Tuesday, 8 September 2020

Do Christian churches in the West have a "plan B" ?

I wonder how many evangelical churches in the West have given any more than vague thoughts to this question: if and when the state becomes explicitly and directly hostile to the Christian faith (in the sense of deciding to directly forbid its activities or teachings on the grounds that they are themselves wrong, not simply through indirect means), what is your plan for that?

The last few decades have consistently seen Christians accommodating themselves to whatever the secular state comes up with. The church has generally accepted the state's declarations that the public square is secular (not under the lordship of Christ), that children should be educated in a secularist context (not one saturated in the assumptions and directives of the word of God), that the source of law is secular humanism (not the revealed will of God), that the church's voice is irrelevant in public affairs, and so on and so forth. Now that the church has accepted its position as irrelevant to life outside of its own four walls, the reasonable question is: what next? This is a necessary question because secular humanism is not an ideology which has any grounds for saying "we will stop 12 inches outside of your front door, and the front door of your churches". Only a Christian worldview has a basis for distinguishing consistently been sin and crime, and resolving some matters by looking to the future (whether on earth as the influence of Christ's power spreads, or on the final day of judgment). Secular worldviews are necessarily and inevitably totalitarian, regardless of how long the interim period before the consistency works itself out may be. Christians have benefited greatly from the remaining vestiges of the influence of the Christian worldview in society and culture. But, I repeat, what next?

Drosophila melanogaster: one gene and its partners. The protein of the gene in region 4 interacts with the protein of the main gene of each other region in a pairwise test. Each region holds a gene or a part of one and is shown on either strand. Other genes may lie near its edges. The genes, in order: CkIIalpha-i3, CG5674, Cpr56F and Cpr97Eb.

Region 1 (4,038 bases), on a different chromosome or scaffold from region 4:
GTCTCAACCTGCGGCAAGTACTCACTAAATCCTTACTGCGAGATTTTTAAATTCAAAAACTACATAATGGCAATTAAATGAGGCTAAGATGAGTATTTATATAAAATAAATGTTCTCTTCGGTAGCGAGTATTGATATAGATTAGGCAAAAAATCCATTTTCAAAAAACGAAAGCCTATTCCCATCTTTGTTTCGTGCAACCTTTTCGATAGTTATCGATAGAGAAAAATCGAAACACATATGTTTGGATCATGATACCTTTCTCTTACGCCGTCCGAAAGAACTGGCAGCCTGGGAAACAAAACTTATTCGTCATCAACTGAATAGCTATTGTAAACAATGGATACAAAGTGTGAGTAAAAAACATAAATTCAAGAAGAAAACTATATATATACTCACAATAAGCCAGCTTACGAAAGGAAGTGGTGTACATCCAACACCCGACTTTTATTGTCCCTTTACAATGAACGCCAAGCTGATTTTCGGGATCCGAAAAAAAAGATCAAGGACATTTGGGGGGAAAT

As we all know when it comes to other spheres of life, "hope is not a strategy". And action-less hope is still not a strategy even when coated with a few true-in-themselves Christian platitudes such as "we will pray" and "our trust is in God" and "we need revival". Pietistic slogans are not Biblical manliness.

So, I repeat, what is "plan B"? When the mood changes from tolerating Christians to actively repressing them, what does your local church plan to do about it? And what is it doing now in preparation for that? Yes, it's preaching the gospel. Excellent. But, what is the application of that gospel to your current cultural context? Is the gospel actually preached when it is not applied at levels beyond the personal and individual? What about the cultural and institutional level? And given that God is a God of means and works through second causes, how do you see the lines joining up between your means and the production of a strong, confident generation of Christians who will pass on the faith and the institutions that nurture godly fruit to the generation after them?

And for bonus points: what is the reason why these questions are so rarely even posed?